CITB has developed this standard in discussion with industry.
Minimum 2 days of 6 learning hours per day
Purpose / Scope
This training module, ‘History of clay tile and slate roofing’ is intended to focus on the use and application of the underpinning historical, technological and theoretical knowledge and the requisite practical skills to undertake the correct evaluation and selection of materials, tools, equipment and craft practices relevant to the history of clay tile and slate roofing.
The scope covers:
- handmade and machine made tiles
- aesthetics of the roof covering
- regional differences tiles and fittings
- modern and specialist manufacturers
- metric and imperial
- implications of the different measurements
- the slate and stone slate industry
Training delivered against this standard would be relevant to the following occupational groups:
- Operative and craft
- Management and leadership.
Candidates must have successfully completed NVQ level 2 (Roof Slating and Tiling)
Instruction / Supervision
As a minimum, course instructors must be able to demonstrate that in relation to this standard they have:
- A train the trainer or instructional techniques course certificate
- Successfully completed training to this standard
- At least 5 years relevant industrial experience
- A verifiable CV.
Delivery may be in an on or off the job environment.
All materials and equipment should be of suitable quality and quantity for candidates to achieve learning outcomes and must comply with relevant legislation.
The class size and candidate/instructor ratio must allow training to be delivered in a safe manner and enable candidates to achieve the learning outcomes.
The following delivery methods may/may not be used in the delivery of this standard:
This standard is considered to contain 51 per cent or more theoretical learning.
This standard is considered to be set at an advanced level.
For the successful completion of training, candidates must complete an end of course knowledge test that measures the learning outcomes and has a pass or fail criteria.
Quality assurance against this standard will require initial approval of the training organisation and their content mapped to the standard.
CITB will also conduct an approval intervention, either desk-based or centre visit, to ensure the training organisation can meet the requirements of the training standard.
Approved training organisations (ATOs) will be required to present information on records of training and assessment upon request to CITB for desk based analysis. They will also be visited annually by the CITB quality assurance team.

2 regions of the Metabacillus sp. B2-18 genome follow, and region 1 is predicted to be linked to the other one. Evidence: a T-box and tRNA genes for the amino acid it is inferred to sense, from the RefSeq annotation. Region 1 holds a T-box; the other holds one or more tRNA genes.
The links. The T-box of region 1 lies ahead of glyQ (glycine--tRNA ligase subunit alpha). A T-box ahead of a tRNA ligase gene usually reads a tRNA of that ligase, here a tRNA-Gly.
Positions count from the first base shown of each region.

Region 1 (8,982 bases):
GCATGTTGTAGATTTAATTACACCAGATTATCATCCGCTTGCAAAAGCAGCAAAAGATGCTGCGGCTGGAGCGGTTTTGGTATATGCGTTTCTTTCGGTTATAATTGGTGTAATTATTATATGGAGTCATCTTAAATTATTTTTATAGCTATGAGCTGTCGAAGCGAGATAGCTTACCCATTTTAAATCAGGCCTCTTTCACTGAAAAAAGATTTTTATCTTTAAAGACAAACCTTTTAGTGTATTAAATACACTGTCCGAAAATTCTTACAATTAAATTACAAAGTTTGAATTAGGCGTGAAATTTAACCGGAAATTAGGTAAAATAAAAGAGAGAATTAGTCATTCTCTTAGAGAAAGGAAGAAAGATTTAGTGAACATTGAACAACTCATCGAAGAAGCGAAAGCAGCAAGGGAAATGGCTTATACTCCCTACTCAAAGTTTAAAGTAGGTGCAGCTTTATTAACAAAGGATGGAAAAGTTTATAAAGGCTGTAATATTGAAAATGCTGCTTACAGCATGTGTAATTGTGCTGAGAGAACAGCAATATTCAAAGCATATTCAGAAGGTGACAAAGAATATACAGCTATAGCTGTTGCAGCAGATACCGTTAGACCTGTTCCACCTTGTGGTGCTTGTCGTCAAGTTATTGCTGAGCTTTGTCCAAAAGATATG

Renewal / refresher
There are no mandatory renewal or recommended refreshment requirements for this standard.
Either on request or in 3 year(s) from approval date.
The candidate will be able to:
- The development of the plain tile, from the early handmade tiles through to machine production.
- Significant dates with the development of tiles:
- define a handmade tile
- describe the difference between handmade tiles and machine made tiles
- describe the impact the two types of tiles have on the aesthetics of the roof covering
- Describe the different roof structures, designs and shapes including regional differences in roof details.
- Describe the regional differences in styles of plain tiles and their fittings:
- peg tiles
- nib tiles
- large format plain tiles/peg tiles
- ornamental tiles
- tile and half
- bonnet hip and arris hip
- purpose made valleys
- oast tile
- mansard tiles
- internal angle
- external angles
- special order fittings
- List the modern manufacturers in the United Kingdom, still producing clay tiles, including specialist manufacturers producing bespoke tile matching.
- Explain and use the two standard measurements:
- Describes the implications the two different measurements would have on the head lap and the side lap of the tiles.
- Describes the damage that can be caused to the roof covering due to the incorrect size and type of tiles.
- Compile some fine examples of clay and slate roofs with regional details used through:
- site visits
- Describe the development of the slate and stone slate industry, from the roman period.
- Describe significant dates with the development of slates and quarries.
- Explain the closure of hundreds of quarries and the impact on today’s conservation.
- List the modern quarries in the United Kingdom still producing slates, including specialist quarries producing bespoke slate matching.